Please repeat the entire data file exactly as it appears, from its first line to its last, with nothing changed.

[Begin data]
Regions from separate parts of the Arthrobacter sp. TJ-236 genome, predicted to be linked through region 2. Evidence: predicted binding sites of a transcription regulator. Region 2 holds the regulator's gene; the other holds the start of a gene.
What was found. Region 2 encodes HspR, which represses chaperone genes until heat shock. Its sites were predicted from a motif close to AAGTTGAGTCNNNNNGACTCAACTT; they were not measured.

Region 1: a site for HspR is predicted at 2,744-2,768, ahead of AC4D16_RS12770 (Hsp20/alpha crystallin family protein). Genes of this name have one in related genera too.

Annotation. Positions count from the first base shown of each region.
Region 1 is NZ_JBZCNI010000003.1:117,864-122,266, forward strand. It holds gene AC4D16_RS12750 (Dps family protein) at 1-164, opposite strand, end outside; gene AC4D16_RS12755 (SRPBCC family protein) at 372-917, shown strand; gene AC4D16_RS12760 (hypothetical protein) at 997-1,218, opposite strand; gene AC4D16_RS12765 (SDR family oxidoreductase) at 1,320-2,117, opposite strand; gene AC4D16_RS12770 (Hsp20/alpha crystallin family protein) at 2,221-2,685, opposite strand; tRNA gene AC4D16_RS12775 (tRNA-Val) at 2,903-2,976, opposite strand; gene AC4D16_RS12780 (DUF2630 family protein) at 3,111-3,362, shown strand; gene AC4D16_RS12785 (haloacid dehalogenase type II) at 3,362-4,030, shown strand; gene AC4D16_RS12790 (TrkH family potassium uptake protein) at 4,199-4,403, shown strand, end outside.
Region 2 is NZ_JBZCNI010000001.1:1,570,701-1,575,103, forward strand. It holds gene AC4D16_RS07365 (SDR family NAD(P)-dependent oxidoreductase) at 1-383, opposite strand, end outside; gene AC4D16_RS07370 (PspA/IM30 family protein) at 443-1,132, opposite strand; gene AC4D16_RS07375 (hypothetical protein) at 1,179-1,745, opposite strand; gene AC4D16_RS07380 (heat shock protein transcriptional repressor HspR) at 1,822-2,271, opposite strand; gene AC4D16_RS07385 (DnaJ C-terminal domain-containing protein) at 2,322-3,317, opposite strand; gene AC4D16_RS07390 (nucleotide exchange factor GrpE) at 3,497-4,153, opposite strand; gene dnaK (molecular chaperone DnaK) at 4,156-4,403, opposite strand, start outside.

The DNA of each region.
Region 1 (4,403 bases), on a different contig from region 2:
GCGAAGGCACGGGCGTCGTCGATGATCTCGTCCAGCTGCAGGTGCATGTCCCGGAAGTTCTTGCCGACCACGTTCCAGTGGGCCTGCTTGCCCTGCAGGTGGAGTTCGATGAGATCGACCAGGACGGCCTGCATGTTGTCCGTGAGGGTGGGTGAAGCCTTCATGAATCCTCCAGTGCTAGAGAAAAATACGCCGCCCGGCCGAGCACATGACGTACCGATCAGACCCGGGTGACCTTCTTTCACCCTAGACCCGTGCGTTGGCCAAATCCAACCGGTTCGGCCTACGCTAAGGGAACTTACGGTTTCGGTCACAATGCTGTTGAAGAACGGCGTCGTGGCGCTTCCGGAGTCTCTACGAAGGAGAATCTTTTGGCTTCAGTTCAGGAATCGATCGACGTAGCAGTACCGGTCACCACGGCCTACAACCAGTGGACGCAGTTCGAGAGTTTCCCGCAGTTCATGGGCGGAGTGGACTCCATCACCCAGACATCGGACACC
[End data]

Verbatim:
Regions from separate parts of the Arthrobacter sp. TJ-236 genome, predicted to be linked through region 2. Evidence: predicted binding sites of a transcription regulator. Region 2 holds the regulator's gene; the other holds the start of a gene.
What was found. Region 2 encodes HspR, which represses chaperone genes until heat shock. Its sites were predicted from a motif close to AAGTTGAGTCNNNNNGACTCAACTT; they were not measured.

Region 1: a site for HspR is predicted at 2,744-2,768, ahead of AC4D16_RS12770 (Hsp20/alpha crystallin family protein). Genes of this name have one in related genera too.

Annotation. Positions count from the first base shown of each region.
Region 1 is NZ_JBZCNI010000003.1:117,864-122,266, forward strand. It holds gene AC4D16_RS12750 (Dps family protein) at 1-164, opposite strand, end outside; gene AC4D16_RS12755 (SRPBCC family protein) at 372-917, shown strand; gene AC4D16_RS12760 (hypothetical protein) at 997-1,218, opposite strand; gene AC4D16_RS12765 (SDR family oxidoreductase) at 1,320-2,117, opposite strand; gene AC4D16_RS12770 (Hsp20/alpha crystallin family protein) at 2,221-2,685, opposite strand; tRNA gene AC4D16_RS12775 (tRNA-Val) at 2,903-2,976, opposite strand; gene AC4D16_RS12780 (DUF2630 family protein) at 3,111-3,362, shown strand; gene AC4D16_RS12785 (haloacid dehalogenase type II) at 3,362-4,030, shown strand; gene AC4D16_RS12790 (TrkH family potassium uptake protein) at 4,199-4,403, shown strand, end outside.
Region 2 is NZ_JBZCNI010000001.1:1,570,701-1,575,103, forward strand. It holds gene AC4D16_RS07365 (SDR family NAD(P)-dependent oxidoreductase) at 1-383, opposite strand, end outside; gene AC4D16_RS07370 (PspA/IM30 family protein) at 443-1,132, opposite strand; gene AC4D16_RS07375 (hypothetical protein) at 1,179-1,745, opposite strand; gene AC4D16_RS07380 (heat shock protein transcriptional repressor HspR) at 1,822-2,271, opposite strand; gene AC4D16_RS07385 (DnaJ C-terminal domain-containing protein) at 2,322-3,317, opposite strand; gene AC4D16_RS07390 (nucleotide exchange factor GrpE) at 3,497-4,153, opposite strand; gene dnaK (molecular chaperone DnaK) at 4,156-4,403, opposite strand, start outside.

The DNA of each region.
Region 1 (4,403 bases), on a different contig from region 2:
GCGAAGGCACGGGCGTCGTCGATGATCTCGTCCAGCTGCAGGTGCATGTCCCGGAAGTTCTTGCCGACCACGTTCCAGTGGGCCTGCTTGCCCTGCAGGTGGAGTTCGATGAGATCGACCAGGACGGCCTGCATGTTGTCCGTGAGGGTGGGTGAAGCCTTCATGAATCCTCCAGTGCTAGAGAAAAATACGCCGCCCGGCCGAGCACATGACGTACCGATCAGACCCGGGTGACCTTCTTTCACCCTAGACCCGTGCGTTGGCCAAATCCAACCGGTTCGGCCTACGCTAAGGGAACTTACGGTTTCGGTCACAATGCTGTTGAAGAACGGCGTCGTGGCGCTTCCGGAGTCTCTACGAAGGAGAATCTTTTGGCTTCAGTTCAGGAATCGATCGACGTAGCAGTACCGGTCACCACGGCCTACAACCAGTGGACGCAGTTCGAGAGTTTCCCGCAGTTCATGGGCGGAGTGGACTCCATCACCCAGACATCGGACACC